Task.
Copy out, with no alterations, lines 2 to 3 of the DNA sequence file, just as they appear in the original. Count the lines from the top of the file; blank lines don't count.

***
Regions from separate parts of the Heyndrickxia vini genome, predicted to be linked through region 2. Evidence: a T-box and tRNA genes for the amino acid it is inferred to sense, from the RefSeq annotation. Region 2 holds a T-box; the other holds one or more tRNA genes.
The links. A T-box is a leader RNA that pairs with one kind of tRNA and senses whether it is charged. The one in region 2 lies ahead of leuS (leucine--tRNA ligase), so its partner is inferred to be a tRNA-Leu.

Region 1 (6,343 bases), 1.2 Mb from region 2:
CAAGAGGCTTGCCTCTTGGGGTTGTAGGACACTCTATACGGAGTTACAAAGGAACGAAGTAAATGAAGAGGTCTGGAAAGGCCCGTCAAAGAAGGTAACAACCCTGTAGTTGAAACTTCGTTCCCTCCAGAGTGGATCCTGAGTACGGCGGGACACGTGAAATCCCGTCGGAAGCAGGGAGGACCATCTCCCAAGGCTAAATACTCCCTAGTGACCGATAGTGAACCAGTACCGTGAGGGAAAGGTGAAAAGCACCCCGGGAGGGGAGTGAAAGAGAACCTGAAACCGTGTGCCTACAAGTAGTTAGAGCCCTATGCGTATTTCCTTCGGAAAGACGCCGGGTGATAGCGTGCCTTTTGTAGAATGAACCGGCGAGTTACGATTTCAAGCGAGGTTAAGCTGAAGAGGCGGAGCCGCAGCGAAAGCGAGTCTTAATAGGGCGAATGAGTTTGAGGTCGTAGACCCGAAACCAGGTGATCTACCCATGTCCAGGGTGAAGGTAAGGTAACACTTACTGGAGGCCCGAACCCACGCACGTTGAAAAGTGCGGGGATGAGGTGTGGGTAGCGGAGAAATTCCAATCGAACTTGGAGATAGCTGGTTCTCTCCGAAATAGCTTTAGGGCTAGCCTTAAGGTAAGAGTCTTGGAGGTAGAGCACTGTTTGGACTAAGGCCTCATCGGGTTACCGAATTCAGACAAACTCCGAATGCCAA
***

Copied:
The links. A T-box is a leader RNA that pairs with one kind of tRNA and senses whether it is charged. The one in region 2 lies ahead of leuS (leucine--tRNA ligase), so its partner is inferred to be a tRNA-Leu.

Region 1 (6,343 bases), 1.2 Mb from region 2: